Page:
Yew | Plant Profile
Yew (Taxus x media) are a group of highly variable shrub cultivars. While there is quite a bit of variation, certain characteristics persist throughout the group. These shrubs are evergreen with dark green leaves or needles that last year-round. All of the plants are either male or female individuals. In order for fruit to occur, female plants must have a nearby male counterpart for pollination. Small red fruits are produced when pollinated. The fruits should not be consumed as all parts of these plant are poisonous when ingested.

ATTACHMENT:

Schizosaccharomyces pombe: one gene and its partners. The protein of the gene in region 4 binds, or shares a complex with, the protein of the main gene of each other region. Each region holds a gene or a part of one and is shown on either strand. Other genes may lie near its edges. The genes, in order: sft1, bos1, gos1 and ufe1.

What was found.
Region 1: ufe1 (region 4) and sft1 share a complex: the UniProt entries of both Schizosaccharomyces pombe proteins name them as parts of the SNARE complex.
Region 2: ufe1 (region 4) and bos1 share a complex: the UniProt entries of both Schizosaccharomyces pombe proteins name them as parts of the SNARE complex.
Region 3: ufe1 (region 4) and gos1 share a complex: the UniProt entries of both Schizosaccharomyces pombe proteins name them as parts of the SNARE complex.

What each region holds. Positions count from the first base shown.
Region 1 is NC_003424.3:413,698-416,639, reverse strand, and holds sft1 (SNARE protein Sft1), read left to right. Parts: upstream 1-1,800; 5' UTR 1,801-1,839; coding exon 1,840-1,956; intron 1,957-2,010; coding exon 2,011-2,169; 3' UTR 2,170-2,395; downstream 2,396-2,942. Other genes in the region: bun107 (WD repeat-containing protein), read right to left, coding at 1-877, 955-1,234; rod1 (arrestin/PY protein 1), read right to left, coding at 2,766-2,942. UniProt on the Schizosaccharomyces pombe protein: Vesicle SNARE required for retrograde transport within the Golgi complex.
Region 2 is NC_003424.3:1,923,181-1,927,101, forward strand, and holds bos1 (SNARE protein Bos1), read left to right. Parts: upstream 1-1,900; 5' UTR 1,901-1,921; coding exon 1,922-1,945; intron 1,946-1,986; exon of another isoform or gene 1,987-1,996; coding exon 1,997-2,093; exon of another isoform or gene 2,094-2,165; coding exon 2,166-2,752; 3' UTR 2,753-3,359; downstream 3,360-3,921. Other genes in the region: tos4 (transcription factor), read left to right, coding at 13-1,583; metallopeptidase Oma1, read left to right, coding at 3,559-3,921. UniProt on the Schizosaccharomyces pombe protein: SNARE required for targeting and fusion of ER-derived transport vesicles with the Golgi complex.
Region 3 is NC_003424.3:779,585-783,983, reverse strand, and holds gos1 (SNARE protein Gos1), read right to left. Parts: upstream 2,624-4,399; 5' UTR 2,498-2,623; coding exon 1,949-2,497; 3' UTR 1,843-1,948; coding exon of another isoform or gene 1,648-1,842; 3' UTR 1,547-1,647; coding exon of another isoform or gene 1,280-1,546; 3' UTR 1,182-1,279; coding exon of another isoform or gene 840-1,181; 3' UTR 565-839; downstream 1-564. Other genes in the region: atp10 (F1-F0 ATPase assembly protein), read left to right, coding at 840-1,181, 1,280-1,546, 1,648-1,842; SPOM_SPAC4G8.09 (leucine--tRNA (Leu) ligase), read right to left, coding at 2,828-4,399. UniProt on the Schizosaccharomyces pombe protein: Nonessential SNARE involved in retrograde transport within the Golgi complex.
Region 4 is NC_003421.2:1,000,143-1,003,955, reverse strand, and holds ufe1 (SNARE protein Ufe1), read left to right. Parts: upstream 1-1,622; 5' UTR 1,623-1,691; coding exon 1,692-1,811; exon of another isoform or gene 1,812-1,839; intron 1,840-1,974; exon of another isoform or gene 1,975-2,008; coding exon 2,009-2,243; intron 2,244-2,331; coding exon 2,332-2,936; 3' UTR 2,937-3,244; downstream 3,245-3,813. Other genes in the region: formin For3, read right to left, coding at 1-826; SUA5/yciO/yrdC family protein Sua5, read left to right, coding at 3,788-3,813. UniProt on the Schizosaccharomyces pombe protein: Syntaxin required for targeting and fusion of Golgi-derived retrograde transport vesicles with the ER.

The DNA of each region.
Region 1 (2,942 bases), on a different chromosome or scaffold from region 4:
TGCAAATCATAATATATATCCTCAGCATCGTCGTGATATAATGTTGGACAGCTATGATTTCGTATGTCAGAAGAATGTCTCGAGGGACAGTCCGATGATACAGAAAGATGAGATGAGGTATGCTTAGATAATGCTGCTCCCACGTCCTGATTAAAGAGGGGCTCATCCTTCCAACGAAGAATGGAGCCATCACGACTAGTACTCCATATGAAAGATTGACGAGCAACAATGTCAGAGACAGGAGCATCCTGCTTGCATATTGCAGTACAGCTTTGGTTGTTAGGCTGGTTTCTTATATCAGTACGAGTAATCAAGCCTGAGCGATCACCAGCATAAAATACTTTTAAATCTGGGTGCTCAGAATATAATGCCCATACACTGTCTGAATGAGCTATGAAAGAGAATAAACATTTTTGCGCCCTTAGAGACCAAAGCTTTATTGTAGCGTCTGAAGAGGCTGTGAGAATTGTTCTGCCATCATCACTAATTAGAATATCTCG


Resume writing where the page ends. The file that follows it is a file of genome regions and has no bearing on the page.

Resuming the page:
Yew prefers average fertility, medium moisture, well drained soils in full sun to part shade. These shrubs tend to be quite tolerant of shade and may grow where other trees struggle. Avoid overly saturated ground as Yew has little tolerance of such conditions. Prune to shape in early spring if desired.
Yew can be planted singularly or massed to create a hedge. Their tolerance of pruning allows them to be shaped into a formal or informal hedges.
‘Densiformis’ is a semi-dwarf cultivar of Yew. This variety tends to grow wider than tall and are female plants. They may reach 4′ tall and 6′ wide.
‘Hicks’ (pictured) are narrow, upright shrubs that can grow up to 20′, though they rarely reach this height. This variety can be either male or female.
The most common issues with Yew are winterburn, from overexposure to harsh winter winds and root rot from overly saturated soil.